2 Corporate Bonds

2.1 General observation and various bond types

Corporate bonds are certificates of indebtedness, so securitized debts, which include the claim for money of the bondholder towards the issuer of the bond.[4] From the view of the bondholders, they do have a creditor stake in the company, which means that bondholders, in the event of bankruptcy, enjoy the top preference regarding repayment.[5] There are several corporate bond alternatives, with differences regarding the currency, if there is an obligation to pay, the bondholders interest, the term of the bond or optional exclusive rights.[6] Hence, in this paper, only the most important and most commonly used corporate bonds will be illustrated.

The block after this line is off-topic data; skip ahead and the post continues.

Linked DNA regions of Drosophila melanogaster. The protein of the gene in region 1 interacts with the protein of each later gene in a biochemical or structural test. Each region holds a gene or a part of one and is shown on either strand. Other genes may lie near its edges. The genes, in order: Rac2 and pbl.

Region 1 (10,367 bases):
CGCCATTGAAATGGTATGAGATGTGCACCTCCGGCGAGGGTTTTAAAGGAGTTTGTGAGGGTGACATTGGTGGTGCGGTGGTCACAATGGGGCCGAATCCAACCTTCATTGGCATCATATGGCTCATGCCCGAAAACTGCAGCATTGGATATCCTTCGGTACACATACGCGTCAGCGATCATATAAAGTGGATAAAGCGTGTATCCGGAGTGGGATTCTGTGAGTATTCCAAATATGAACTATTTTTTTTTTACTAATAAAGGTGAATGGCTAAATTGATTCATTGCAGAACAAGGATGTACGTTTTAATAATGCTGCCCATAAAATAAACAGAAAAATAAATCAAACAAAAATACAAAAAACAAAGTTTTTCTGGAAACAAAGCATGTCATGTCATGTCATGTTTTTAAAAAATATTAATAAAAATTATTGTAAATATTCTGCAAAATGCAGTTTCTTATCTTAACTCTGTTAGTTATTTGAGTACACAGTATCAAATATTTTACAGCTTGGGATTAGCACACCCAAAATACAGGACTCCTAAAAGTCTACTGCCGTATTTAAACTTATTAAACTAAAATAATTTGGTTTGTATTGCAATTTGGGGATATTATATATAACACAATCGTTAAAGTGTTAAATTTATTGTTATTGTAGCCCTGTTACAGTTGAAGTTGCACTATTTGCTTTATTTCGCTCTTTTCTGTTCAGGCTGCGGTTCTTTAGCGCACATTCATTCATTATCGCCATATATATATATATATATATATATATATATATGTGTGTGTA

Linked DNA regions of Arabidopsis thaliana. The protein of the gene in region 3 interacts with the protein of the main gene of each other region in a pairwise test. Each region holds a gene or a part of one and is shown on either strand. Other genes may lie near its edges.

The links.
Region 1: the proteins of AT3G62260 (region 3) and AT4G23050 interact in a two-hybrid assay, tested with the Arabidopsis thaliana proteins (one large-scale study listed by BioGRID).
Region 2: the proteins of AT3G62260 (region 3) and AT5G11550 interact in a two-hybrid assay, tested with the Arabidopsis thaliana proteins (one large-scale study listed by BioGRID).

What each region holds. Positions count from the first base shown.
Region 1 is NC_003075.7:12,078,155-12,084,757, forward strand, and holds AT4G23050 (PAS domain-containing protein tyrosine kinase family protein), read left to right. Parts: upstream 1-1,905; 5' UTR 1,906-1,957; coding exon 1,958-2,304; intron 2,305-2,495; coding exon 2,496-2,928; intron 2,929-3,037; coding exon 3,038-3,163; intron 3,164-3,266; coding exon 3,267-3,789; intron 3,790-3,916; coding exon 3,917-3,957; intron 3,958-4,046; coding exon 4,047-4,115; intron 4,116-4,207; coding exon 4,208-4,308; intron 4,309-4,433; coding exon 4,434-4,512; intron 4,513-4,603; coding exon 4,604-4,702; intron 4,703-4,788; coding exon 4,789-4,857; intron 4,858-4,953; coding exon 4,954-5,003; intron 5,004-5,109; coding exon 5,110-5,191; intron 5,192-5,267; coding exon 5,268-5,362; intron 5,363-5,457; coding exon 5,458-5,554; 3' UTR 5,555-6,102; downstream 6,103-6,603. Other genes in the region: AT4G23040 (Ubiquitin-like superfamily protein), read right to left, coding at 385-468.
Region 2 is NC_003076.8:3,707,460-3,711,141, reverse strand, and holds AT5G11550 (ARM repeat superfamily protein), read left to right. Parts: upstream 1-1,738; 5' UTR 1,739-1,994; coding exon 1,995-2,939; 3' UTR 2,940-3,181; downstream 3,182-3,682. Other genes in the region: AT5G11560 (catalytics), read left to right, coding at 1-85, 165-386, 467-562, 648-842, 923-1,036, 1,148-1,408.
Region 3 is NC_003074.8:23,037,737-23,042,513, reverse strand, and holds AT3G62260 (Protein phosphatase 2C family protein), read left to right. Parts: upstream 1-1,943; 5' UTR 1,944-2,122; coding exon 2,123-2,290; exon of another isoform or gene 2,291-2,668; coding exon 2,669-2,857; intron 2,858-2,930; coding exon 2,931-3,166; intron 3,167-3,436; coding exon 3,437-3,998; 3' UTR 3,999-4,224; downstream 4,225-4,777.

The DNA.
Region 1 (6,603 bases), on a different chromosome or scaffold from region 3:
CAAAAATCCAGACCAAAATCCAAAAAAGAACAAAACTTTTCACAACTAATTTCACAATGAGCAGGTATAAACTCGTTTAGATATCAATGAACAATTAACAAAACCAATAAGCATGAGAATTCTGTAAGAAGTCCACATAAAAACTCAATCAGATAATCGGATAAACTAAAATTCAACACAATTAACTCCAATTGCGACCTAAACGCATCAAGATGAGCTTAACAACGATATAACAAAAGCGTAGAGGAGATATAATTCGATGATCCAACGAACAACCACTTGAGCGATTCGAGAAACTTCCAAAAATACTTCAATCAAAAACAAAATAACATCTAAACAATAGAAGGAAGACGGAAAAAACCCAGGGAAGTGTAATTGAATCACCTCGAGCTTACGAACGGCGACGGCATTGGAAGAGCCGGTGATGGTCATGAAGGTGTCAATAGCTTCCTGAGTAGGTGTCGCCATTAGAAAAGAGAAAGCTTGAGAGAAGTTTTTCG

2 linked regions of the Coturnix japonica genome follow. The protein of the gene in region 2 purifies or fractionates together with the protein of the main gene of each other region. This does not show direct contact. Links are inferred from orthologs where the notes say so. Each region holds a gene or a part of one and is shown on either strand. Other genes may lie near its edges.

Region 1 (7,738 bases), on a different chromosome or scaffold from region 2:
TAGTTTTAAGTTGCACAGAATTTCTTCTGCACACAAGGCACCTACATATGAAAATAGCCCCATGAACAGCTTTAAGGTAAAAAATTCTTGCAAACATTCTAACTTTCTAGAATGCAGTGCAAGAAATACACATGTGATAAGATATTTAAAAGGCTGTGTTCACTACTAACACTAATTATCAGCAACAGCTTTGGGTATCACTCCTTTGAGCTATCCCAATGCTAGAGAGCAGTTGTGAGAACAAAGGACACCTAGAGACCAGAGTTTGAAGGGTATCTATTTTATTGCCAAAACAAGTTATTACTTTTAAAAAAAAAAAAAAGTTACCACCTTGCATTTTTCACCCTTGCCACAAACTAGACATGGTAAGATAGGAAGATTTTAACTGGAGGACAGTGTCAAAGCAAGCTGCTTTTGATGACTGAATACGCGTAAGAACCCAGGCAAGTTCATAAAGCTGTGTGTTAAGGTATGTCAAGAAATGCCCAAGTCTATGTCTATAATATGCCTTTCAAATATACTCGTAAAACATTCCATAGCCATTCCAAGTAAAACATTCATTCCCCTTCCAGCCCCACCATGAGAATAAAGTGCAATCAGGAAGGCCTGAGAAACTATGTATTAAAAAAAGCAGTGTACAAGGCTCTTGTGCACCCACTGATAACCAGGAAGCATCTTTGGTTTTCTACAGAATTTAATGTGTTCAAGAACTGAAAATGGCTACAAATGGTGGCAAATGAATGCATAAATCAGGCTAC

The so called Straight Bond, the most basic of debt investments, is characterized by a regular and fixed interest payment, also called coupon, no additional features, fixed duration and at the time of maturity payback of the principal that was primarily invested.[7] Deriving from these characteristics, Straight Bonds are also called Plain Vanilla Bonds, since there are no unusual features.[8]

Another mentionable type of bond is the Zero Bond (or discount bond), which does not include a right of ongoing interest payments for the bondholders. Instead of a periodic interest payments, this bond is issued at a price below its face value, while at the time of maturity, investors will be paid out with its face value. The difference represents the investors return.[9] Thus, the main difference is, that Zero Bonds involve only a single date of out payment.[10]